Microsoft sought to make up lost ground via acquisitions. But Mr Ballmer's biggest, the $8.5bn takeover of internet phone service Skype in 2011, failed to generate the cross-selling opportunities he hoped it would. His $7.2bn acquisition of Nokia's mobile handset business in 2013 and his $6.3bn acquisition of digital advertising firm aQuantive in 2007 both destroyed shareholder value.
Accordingly, when Mr Nadella – a much quieter and calmer figure – assumed control, Microsoft was a challenged business. The Indian-born executive has rebuilt it in several ways. Where once Microsoft dominated the PC market, Mr Nadella has invested heavily in the cloud, ensuring that the company now offers a range of services, including networking, software, databases, servers and storage, over the internet.
Although the cloud is dominated by Amazon Web Services, Microsoft has now established itself as a strong number two in the market with its Azure platform, overtaking Google along the way. Mr Nadella has also shrewdly positioned Microsoft as the company with whom retailers should partner in e-commerce if they wish to avoid doing business with Amazon's cloud computing platform.
Cloud computing and artificial intelligence are clearly where Microsoft anticipates its growth coming from in years to come, rather than its legacy software businesses, although these remain profitable.
In gaming, Sony's PlayStation console probably has an unassailable lead, but Microsoft's Xbox appears to have been holding its own against Nintendo while the company actually now makes more from gaming software than gaming hardware thanks, in part, to the $2.5bn acquisition of Mojang, the company behind Minecraft, seven months after Mr Nadella became CEO.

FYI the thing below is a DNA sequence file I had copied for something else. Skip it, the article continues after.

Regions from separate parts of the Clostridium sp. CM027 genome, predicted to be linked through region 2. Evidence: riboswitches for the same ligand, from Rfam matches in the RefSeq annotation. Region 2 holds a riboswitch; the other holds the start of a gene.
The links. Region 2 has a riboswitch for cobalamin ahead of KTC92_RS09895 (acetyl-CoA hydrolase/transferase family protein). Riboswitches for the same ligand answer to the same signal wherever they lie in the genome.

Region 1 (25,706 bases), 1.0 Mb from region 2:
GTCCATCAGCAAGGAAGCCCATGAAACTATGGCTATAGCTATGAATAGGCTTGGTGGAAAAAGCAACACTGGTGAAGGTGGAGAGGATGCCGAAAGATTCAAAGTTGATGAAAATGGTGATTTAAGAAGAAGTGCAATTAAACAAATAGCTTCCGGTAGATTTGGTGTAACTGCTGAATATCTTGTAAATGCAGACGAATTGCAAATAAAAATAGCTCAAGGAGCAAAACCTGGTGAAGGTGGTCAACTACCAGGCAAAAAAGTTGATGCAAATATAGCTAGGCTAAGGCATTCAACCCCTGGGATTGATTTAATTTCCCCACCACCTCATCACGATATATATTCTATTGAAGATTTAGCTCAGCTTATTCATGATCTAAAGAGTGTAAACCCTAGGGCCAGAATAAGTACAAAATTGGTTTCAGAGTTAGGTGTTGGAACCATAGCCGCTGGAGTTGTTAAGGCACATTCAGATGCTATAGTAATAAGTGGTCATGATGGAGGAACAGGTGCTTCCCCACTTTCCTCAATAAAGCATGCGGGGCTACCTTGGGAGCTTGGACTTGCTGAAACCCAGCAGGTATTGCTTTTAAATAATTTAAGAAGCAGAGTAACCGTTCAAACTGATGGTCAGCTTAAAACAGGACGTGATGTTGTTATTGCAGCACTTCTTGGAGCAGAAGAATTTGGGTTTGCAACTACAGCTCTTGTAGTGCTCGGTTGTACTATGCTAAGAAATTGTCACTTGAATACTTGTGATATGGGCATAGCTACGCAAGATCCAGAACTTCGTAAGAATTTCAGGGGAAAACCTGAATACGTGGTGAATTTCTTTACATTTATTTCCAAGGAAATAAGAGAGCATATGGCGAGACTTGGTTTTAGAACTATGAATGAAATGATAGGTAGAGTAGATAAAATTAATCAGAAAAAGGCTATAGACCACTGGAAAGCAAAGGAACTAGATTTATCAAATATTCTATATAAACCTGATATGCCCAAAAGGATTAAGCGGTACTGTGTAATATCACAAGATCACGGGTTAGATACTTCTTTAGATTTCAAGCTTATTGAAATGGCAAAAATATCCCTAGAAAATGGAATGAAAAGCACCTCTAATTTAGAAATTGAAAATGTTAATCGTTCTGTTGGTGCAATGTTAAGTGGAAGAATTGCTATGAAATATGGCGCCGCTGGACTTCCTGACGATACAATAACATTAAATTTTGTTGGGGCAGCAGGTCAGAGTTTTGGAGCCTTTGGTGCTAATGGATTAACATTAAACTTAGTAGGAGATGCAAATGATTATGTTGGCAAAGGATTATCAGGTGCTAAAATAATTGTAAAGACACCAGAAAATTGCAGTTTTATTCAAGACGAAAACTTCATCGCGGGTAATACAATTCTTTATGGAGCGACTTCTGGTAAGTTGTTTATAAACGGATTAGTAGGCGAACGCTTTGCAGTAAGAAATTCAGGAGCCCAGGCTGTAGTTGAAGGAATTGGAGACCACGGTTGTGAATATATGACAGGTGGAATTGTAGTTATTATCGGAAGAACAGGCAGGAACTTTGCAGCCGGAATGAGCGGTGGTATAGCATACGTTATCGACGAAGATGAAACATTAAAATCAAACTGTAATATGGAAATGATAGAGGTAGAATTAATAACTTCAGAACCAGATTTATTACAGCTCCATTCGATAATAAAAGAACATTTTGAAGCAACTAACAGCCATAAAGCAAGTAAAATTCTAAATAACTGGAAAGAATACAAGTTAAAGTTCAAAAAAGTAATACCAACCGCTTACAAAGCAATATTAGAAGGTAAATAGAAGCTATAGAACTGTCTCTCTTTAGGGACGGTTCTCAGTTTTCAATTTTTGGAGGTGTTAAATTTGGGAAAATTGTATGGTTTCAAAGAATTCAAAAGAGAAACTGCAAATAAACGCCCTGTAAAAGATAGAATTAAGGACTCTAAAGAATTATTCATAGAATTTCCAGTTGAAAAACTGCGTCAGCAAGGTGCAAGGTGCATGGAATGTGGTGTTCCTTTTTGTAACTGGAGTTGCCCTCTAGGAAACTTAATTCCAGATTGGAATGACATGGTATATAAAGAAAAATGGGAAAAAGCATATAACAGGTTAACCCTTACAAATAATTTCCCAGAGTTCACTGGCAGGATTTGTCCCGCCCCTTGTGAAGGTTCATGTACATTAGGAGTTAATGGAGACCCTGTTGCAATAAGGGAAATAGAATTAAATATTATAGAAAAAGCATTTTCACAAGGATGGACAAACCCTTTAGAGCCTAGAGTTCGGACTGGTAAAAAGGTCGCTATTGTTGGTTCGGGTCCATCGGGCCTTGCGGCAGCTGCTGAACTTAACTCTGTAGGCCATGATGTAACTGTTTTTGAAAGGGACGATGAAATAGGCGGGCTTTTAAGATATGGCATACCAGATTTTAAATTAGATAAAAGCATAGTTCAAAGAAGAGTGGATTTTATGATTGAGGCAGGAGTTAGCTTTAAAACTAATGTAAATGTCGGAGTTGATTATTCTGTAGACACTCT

Mr Nadella has also placed bets on other services, such as augmented reality, with products like the HoloLens headset.
But perhaps his greatest achievement has been to reposition Microsoft as a "cool" company in Silicon Valley instead of the boastful, unloved company it was under Mr Ballmer.
The $26bn acquisition in 2016 of LinkedIn brought the social network's co-founder Reid Hoffman, one of the best-connected figures in the Valley, on to the Microsoft board.
Mr Nadella introduced popular Valley activities like hackathons to Microsoft for the first time. And, most symbolically of all, he further sought to build bridges with geekdom when, earlier this year, he paid $7.5bn (£5.9bn) for GitHub, which is used by 28 million software developers to work on and store their code, the very type of collaborative business shunned by Mr Ballmer.
That change of style has not only changed the way the tech industry looks at Microsoft. The change of emphasis within the business has rebuilt profits and changed the way investors look at it. Its full-year results, published in July, confirmed that it has notched up $100bn (£78.42bn) worth of annual sales for the first time and is more profitable than at any point in its 43-year history.